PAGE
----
Cache County Council members are not backing down on their fight against implementing a vehicle emissions testing program. Tuesday night Bryce Bird, director of the Utah Division of Air Quality, said if the emissions program is not part of the document sent to the Environmental Protection Agency in December, another strategy will have to be proposed.
“But right now, again, it’s a proposed plan. The public comment period starts on October 1,” Bird said. “But if there are other strategies that meet those criteria, again being enforceable, creditable emissions reductions, those can certainly replace any of those on the list.
“We have already gone through that process, identified them, used all of our state resources to get to where we are at this point.”
Council members, along with County Executive Lynn Lemon, say the county should not be forced to have a $1.5 million to $2 million emissions testing program to reduce pollution from a half ton of precursors to PM 2.5 pollution on a typical winter day.
Not just Cache County but the whole state of Utah could lose highway funding if Cache County fails to come up with a vehicle emissions testing program or other plan to reduce pollution on a typical winter day.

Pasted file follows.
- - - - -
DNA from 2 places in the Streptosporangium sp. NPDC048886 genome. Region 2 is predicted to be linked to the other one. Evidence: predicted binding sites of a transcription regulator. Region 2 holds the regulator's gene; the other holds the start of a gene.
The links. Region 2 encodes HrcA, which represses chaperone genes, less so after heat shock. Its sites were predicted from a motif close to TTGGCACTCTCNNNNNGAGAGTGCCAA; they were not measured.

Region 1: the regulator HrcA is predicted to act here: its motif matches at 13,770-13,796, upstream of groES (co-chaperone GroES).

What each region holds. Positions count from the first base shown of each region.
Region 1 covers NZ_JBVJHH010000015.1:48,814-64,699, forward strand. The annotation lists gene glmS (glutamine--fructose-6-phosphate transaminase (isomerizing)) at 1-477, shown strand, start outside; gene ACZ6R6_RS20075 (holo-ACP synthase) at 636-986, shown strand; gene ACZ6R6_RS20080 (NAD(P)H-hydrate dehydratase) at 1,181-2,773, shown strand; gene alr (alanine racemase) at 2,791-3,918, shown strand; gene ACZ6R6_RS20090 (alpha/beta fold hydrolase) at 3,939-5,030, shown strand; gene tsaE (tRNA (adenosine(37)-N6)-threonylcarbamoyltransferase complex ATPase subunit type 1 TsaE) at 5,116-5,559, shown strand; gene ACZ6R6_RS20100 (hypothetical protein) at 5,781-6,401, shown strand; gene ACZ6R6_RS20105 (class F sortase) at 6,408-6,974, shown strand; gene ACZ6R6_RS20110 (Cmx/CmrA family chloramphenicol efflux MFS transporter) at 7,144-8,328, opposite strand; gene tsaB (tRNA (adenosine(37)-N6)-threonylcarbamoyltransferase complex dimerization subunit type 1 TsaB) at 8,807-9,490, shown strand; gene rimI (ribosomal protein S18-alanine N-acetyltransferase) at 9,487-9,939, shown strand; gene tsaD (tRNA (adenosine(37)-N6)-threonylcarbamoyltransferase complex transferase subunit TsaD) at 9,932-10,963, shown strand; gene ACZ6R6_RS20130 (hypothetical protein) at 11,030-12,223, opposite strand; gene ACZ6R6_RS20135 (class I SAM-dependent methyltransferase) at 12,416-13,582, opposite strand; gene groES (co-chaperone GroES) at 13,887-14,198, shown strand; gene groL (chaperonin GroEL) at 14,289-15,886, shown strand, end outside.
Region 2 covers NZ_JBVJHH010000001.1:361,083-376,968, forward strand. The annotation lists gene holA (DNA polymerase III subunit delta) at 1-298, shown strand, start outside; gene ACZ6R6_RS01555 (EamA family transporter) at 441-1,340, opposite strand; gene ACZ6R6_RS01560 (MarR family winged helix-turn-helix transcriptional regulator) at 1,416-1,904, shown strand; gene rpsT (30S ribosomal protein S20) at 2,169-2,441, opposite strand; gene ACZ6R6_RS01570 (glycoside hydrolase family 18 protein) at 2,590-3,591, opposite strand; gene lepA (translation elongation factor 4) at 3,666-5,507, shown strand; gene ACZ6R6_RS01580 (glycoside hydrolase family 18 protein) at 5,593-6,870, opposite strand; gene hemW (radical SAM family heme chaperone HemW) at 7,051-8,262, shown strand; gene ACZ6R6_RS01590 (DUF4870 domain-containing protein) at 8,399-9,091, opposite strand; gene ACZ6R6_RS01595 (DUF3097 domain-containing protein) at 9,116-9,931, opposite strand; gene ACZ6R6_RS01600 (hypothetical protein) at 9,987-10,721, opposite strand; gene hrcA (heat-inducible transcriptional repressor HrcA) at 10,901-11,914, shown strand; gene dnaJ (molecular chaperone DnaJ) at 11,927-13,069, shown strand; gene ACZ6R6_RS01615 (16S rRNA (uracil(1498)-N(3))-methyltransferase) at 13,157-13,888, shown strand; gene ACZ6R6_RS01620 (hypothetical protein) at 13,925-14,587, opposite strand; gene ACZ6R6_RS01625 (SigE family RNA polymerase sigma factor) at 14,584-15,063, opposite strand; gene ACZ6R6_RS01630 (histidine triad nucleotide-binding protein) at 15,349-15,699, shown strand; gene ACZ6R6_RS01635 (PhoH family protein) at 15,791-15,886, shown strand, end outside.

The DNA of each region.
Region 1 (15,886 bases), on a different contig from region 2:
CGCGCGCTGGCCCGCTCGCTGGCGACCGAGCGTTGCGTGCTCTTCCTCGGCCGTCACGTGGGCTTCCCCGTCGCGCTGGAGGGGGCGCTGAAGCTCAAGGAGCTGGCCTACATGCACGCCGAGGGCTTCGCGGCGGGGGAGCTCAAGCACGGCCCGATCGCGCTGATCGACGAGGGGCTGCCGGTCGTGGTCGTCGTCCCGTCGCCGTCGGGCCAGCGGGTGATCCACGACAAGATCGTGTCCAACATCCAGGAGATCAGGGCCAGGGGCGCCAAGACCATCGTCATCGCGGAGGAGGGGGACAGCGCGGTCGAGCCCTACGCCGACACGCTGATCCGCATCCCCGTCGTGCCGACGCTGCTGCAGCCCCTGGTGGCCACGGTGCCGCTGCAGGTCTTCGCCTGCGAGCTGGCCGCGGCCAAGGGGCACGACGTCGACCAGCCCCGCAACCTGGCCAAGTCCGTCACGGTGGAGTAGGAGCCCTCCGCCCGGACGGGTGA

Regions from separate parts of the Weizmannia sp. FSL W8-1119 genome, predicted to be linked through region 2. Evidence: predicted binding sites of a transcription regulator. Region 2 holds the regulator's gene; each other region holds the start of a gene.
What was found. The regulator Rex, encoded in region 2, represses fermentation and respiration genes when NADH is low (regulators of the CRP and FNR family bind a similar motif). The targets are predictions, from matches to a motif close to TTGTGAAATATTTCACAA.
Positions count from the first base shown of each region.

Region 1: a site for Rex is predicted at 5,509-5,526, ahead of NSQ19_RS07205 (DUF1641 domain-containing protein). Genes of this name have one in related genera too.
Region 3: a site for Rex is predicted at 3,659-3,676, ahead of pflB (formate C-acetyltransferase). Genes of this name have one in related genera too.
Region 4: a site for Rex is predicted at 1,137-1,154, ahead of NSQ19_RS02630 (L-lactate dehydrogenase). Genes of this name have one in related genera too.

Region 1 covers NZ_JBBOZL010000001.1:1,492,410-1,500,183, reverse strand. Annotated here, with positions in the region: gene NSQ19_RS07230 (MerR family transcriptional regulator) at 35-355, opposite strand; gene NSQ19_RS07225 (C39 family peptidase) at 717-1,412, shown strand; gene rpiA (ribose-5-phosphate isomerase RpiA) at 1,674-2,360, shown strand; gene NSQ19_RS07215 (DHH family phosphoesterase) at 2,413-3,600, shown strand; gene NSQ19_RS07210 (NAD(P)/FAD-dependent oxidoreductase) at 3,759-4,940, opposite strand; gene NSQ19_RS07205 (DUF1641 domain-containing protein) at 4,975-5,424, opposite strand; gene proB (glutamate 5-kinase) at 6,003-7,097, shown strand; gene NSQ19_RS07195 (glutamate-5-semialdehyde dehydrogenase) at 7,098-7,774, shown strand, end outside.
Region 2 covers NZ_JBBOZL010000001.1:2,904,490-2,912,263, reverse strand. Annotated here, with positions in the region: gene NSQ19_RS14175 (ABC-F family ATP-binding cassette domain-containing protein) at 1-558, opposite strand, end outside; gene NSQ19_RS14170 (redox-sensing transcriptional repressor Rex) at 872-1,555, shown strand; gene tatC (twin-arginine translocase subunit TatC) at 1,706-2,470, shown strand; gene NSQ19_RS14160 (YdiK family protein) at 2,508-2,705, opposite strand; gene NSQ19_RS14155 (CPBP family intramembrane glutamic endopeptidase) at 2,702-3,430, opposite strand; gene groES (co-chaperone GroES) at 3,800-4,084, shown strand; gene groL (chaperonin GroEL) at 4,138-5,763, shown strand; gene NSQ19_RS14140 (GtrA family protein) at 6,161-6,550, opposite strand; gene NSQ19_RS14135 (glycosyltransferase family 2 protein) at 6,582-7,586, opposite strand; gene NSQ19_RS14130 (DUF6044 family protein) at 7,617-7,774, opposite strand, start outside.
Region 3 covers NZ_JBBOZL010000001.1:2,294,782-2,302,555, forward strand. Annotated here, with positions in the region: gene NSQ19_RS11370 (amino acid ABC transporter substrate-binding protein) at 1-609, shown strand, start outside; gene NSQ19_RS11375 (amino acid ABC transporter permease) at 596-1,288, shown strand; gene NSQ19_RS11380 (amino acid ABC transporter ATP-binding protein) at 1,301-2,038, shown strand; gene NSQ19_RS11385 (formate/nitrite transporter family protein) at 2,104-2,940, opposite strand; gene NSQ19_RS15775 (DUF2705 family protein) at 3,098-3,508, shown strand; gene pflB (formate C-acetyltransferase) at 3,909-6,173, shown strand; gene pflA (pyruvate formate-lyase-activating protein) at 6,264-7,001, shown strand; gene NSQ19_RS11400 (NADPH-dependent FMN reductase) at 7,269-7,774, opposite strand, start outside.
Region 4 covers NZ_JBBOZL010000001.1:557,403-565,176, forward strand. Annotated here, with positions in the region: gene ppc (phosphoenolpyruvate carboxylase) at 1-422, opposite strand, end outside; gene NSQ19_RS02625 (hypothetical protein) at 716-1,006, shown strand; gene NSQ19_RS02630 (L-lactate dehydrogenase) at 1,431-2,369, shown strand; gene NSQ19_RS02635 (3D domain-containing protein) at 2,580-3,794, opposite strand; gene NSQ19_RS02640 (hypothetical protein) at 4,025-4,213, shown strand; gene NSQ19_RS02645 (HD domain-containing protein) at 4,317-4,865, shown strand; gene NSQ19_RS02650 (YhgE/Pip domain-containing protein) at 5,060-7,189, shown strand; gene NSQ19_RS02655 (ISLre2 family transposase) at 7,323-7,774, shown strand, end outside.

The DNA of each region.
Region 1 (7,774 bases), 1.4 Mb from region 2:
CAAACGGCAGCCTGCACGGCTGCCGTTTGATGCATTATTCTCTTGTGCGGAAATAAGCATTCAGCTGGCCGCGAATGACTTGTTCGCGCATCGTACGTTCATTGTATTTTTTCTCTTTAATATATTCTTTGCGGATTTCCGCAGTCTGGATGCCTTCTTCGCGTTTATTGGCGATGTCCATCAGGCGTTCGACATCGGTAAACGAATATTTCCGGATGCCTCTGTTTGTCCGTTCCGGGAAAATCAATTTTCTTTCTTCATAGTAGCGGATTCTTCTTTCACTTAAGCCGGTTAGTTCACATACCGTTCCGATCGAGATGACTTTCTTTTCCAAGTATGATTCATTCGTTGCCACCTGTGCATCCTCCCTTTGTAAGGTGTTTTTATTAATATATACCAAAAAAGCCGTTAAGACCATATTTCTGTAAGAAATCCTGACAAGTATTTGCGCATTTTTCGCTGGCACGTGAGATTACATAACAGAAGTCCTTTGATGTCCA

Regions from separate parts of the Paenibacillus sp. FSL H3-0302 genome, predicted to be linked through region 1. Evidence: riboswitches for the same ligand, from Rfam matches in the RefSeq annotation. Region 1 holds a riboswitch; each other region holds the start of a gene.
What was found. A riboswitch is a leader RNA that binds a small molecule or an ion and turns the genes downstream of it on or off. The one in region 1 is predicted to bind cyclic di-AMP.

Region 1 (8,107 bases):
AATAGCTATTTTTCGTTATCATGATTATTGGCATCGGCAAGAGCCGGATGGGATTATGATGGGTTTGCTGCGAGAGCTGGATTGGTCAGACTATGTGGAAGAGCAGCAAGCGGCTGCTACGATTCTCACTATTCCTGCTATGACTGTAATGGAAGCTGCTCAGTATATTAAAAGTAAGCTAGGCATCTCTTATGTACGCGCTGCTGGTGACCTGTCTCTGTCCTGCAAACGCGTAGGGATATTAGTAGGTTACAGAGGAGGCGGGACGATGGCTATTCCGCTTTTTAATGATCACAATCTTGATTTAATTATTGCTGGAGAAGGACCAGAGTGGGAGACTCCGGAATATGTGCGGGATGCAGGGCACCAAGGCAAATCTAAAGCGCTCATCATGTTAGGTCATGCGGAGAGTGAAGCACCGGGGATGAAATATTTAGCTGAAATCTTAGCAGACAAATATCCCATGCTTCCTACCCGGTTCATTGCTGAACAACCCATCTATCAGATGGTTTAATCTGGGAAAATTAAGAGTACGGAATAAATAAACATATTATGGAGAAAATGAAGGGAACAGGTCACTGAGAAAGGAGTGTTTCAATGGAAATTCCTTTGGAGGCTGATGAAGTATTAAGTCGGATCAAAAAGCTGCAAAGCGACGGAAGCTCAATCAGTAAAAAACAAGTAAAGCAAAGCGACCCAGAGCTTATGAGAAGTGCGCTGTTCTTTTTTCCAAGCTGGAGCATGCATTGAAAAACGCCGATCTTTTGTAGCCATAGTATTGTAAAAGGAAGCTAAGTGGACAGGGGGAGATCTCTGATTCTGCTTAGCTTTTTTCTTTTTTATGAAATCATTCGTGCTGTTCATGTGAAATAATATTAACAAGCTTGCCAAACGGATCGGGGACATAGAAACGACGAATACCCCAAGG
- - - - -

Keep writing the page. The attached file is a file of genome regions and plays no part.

Councilmember Craig Peterson proposed that public comment be sought to help the county come up with alternatives.
Chief Deputy Cache County Attorney Don Linton went along with that idea.
“So paragraph G that I talked about said that the requirements for county emissions inspection and maintenance programs should only be established after obtaining an agreement from the counties affected by that requirement,” Linton said. “So the county is all these people that you represent out there, you’re asking them for their input. I think it’s absolutely appropriate.”
The council decided to seek public comment at its next meeting on October 9. Those unable to attend the meeting will be able to provide input by e-mail, telephone or by speaking to council members.